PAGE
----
Greyson Lambert was so anxious to learn Georgia’s offensive playbook that, earlier this summer while still in classes at Virginia, he bought a small whiteboard that he hid in his notebook.
“Don’t tell the professors,” Lambert said, smiling.
That’s okay by now. Lambert has secured his diploma from Virginia and as preseason practice begins at Georgia on Tuesday afternoon, he is now squarely in the middle of a three-man quarterback competition.
The next few weeks will be an intense one for Lambert, Faton Bauta and Brice Ramsey, one of whom will be named the starter for Georgia’s opener on Sept. 5 against Louisiana-Monroe. Lambert’s addition caused a major wrinkle: He started eight games at Virginia last year, making him a much more intriguing option than Jacob Park, the redshirt freshmen who was third-team throughout spring and elected to transfer out.
Ramsey, who finished last season as the top backup to Hutson Mason, was long considered the favorite, but couldn’t separate himself from Bauta during spring. Now he has Lambert joining the competition.
Speaking before Tuesday’s practice, Ramsey claimed he took Lambert’s addition in stride.
“We lost a quarterback and we needed another one,” Ramsey said. “Greyson is obviously very gifted, and he has experience, he’s a really good quarterback. He’s just here to push us, and we’re here to push him, just to see who can get the job.”
Ramsey and Lambert have known each other for awhile: They attended many of the same quarterback camps while growing up in Georgia. But they aren’t close friends; Lambert has been hanging out with the offensive linemen since he got to campus on July 13.
While Tuesday was Lambert’s first full-fledged practice at Georgia, he’s been participating in seven-on-seven workouts. And from the first time in the huddle he had a good command, according to junior guard Greg Pyke.
“He didn’t really skip a beat when he was out there, going with the ones, the twos or threes,” Pyke said. “He’s done a really good job, and so have all the quarterbacks.”
Lambert joins the team as an experienced quarterback, and he plays a position that requires leadership and confidence. But he’s also new on the team, which can make for a tricky balance.
“You’ve gotta come in with a quiet confidence and do what you know to do,” he said.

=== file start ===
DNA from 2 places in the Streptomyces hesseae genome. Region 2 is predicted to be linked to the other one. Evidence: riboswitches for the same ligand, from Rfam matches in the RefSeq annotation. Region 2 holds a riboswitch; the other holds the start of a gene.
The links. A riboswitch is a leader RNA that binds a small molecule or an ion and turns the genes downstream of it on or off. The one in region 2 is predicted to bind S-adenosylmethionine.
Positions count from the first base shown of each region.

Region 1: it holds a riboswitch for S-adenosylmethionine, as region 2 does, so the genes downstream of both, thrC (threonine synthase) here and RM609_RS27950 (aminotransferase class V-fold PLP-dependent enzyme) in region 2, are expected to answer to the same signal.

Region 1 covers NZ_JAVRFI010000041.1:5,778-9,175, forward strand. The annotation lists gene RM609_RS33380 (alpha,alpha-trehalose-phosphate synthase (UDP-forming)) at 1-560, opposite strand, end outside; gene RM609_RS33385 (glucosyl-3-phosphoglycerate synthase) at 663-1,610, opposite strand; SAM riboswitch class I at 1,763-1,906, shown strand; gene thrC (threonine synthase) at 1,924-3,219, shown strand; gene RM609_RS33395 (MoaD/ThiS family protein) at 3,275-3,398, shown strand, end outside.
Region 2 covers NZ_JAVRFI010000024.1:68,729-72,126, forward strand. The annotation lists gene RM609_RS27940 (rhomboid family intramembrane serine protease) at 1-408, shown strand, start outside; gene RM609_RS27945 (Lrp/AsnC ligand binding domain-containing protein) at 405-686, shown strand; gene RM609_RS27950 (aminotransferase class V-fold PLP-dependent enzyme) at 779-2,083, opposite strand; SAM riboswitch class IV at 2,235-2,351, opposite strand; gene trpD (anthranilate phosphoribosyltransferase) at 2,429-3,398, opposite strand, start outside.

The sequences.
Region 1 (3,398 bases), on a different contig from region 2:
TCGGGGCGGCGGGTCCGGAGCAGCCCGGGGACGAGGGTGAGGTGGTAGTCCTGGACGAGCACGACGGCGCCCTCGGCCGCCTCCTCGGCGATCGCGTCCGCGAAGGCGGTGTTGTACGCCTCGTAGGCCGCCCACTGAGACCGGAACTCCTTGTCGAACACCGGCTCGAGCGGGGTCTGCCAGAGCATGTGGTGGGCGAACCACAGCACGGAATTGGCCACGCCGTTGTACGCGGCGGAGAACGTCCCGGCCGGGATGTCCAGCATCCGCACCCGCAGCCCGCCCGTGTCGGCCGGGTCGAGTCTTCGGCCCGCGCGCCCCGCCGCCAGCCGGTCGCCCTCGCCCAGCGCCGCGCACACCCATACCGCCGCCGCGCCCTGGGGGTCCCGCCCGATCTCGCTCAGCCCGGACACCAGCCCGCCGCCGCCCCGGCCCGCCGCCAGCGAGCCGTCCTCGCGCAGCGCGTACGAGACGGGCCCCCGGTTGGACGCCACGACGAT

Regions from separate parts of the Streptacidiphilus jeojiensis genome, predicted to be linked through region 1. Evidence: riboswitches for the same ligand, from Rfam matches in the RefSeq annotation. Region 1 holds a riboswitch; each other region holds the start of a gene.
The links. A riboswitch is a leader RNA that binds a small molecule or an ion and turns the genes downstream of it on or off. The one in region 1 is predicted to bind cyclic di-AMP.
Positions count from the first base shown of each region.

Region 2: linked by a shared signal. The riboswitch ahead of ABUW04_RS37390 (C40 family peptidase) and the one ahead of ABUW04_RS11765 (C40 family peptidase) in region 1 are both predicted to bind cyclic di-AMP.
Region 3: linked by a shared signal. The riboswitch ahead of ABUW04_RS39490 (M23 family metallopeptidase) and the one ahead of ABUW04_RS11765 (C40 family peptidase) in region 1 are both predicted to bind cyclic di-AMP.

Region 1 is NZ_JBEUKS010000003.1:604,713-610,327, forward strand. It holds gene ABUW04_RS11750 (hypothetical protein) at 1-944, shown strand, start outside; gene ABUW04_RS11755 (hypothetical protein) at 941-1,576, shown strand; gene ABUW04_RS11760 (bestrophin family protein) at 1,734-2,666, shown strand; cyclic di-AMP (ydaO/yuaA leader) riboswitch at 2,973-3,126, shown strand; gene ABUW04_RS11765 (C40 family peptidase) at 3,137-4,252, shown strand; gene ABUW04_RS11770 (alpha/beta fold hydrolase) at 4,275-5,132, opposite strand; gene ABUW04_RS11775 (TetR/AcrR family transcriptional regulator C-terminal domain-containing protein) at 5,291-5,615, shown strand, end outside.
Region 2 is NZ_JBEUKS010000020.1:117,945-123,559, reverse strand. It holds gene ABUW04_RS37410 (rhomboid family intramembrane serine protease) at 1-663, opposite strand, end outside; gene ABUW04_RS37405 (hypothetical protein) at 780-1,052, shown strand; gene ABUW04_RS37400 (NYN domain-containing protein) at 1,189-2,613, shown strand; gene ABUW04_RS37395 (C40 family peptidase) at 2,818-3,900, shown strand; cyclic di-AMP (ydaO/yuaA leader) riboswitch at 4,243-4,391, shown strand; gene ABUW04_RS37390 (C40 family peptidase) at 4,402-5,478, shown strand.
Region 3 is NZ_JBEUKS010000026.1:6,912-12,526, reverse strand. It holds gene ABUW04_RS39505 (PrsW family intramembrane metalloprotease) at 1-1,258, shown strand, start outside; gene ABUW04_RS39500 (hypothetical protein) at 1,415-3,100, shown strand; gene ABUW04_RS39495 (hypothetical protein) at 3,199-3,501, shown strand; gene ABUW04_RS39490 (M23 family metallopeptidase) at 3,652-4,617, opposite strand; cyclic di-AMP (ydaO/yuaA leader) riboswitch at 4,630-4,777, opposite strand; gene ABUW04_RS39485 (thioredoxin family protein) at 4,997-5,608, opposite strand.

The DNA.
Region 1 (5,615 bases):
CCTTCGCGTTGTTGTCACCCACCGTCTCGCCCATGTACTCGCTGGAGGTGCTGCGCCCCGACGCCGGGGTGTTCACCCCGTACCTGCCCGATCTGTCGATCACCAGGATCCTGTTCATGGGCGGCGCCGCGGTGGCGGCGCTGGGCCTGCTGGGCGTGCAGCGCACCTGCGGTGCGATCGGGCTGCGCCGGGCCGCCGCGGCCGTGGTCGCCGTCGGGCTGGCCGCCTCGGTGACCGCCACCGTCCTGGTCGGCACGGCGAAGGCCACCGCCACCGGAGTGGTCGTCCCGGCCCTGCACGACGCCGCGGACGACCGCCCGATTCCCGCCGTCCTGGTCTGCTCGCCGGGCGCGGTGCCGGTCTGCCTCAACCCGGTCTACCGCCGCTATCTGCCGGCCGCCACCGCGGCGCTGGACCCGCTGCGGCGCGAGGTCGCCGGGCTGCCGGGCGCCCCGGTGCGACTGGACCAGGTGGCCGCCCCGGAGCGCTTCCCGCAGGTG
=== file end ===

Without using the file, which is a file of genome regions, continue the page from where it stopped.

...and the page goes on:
Lambert said that “conceptually” Virginia and Georgia’s offense are pretty similar, with Georgia’s offense featuring him under center a bit more. The route concepts on pass plays are very similar, he said.
“It’s been a whirlwind,” Lambert said of the summer. “It’s been moving pretty fast. But I’m all settled in and ready to get to work.”
Ramsey is known as having the strongest arm in the program since Matt Stafford. But what’s held Ramsey back from winning the job is worries about his accuracy. If he can allay those worries over the next few weeks, he very well may win the job.
“That is the emphasis: They want someone who doesn’t turn the ball over,” Ramsey said. “But at the same time someone who’s not afraid to let the ball go. There’s a happy medium there and you’ve gotta take what the defense gives you, try not to force anything and just throw completions.”
The coaches never make reference to the competition, according to Lambert, other than to tell the quarterbacks how snaps will be split in practice. Head coach Mark Richt, who fielded about a half-dozen quarterback questions during his Tuesday press conference, said all three have so far shown a good grasp of the offense.
“Everybody looks to the quarterback to know what he’s doing, and have the confidence in all situations,” Richt said. “That’s all I’m looking for from all three.”
Bauta laughed when asked if this competition was one of the most difficult things he’s been involved in.
“This is fun. This is what we’re made for. This is what we’re bred for. We’re bred for competition,” Bauta said. “Trying to be the best we can be. We’re bred to be the best in the country, we’re bred to compete every day and exhaust yourselves to the point where we either get the job done or we don’t. That’s just kind of how I was raised as an athlete.”